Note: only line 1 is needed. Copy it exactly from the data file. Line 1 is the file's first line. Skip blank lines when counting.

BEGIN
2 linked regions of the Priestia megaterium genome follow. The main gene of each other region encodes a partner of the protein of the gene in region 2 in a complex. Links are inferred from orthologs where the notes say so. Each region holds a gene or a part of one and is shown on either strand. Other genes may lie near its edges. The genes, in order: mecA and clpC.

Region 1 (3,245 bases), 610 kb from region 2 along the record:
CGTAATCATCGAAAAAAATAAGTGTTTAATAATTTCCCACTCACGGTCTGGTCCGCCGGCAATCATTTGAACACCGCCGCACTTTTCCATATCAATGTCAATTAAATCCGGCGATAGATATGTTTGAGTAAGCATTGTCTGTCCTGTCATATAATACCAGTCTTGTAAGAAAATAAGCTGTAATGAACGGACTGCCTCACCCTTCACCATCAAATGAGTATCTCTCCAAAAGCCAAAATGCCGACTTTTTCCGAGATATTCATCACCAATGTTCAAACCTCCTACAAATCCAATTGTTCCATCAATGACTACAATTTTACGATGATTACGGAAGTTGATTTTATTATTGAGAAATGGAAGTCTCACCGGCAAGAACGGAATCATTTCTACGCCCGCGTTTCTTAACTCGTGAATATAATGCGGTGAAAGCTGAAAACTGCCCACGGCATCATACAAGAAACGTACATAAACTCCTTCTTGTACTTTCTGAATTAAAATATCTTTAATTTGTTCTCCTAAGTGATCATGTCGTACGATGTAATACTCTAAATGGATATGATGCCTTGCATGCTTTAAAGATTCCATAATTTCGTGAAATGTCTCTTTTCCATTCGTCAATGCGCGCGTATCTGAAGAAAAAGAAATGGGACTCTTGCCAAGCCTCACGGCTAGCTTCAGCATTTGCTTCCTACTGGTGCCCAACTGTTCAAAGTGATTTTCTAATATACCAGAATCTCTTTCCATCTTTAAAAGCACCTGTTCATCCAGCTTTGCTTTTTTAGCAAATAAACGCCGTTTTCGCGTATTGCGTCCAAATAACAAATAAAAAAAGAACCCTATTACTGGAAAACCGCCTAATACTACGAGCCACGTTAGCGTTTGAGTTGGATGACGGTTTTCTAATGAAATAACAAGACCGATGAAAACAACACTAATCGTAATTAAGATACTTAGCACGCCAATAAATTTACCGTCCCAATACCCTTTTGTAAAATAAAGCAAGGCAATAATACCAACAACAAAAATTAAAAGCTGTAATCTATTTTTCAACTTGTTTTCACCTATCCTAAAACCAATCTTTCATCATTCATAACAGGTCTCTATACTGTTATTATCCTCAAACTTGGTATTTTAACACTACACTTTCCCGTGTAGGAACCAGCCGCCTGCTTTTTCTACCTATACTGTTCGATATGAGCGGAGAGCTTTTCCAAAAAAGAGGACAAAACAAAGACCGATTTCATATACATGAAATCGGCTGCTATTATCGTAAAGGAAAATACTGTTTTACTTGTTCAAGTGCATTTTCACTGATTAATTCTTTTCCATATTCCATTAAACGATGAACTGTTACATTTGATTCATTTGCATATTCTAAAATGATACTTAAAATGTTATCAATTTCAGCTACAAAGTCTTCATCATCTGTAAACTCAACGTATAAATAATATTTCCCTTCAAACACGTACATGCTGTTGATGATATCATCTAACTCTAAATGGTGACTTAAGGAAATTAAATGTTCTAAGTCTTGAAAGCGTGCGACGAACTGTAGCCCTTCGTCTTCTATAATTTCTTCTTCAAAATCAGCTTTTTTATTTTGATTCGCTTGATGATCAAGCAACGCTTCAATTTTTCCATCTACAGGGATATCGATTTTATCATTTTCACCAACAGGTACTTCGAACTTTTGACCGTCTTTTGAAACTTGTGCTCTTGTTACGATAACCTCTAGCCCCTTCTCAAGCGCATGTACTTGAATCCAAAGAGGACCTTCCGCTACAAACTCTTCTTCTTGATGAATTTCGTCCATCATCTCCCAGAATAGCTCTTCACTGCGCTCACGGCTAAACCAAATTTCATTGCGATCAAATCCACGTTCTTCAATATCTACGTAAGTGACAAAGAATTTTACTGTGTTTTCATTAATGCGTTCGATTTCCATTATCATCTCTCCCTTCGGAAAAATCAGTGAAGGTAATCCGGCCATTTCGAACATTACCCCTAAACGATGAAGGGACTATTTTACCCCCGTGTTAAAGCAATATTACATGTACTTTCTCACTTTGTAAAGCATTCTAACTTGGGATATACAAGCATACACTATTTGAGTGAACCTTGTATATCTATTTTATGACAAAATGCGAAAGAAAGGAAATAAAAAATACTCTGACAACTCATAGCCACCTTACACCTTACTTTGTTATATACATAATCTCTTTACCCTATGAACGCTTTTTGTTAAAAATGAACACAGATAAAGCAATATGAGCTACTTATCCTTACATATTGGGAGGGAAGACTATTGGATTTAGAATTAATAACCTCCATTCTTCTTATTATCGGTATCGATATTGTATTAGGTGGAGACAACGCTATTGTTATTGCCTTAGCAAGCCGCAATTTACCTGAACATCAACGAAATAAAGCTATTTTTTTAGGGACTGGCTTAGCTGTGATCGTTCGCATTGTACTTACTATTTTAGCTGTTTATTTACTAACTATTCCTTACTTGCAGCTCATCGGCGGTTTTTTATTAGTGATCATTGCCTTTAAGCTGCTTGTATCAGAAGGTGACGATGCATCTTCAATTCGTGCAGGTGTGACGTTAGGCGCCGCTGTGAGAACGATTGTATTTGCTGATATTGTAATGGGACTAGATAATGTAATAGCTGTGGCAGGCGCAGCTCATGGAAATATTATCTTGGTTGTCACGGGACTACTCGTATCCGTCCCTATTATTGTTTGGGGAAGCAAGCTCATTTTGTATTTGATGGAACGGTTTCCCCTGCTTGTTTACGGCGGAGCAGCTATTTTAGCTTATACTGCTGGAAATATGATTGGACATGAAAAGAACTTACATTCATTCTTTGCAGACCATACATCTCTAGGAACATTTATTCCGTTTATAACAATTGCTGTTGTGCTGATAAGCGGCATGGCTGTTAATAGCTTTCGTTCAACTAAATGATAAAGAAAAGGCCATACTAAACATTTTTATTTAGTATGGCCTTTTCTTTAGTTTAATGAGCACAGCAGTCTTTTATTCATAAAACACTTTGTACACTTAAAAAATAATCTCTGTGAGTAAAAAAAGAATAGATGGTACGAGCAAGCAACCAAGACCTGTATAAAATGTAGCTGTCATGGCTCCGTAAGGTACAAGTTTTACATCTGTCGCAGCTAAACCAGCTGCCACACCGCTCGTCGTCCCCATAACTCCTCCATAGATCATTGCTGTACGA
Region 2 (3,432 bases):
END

2 linked regions of the Priestia megaterium genome follow. The main gene of each other region encodes a partner of the protein of the gene in region 2 in a complex. Links are inferred from orthologs where the notes say so. Each region holds a gene or a part of one and is shown on either strand. Other genes may lie near its edges. The genes, in order: mecA and clpC.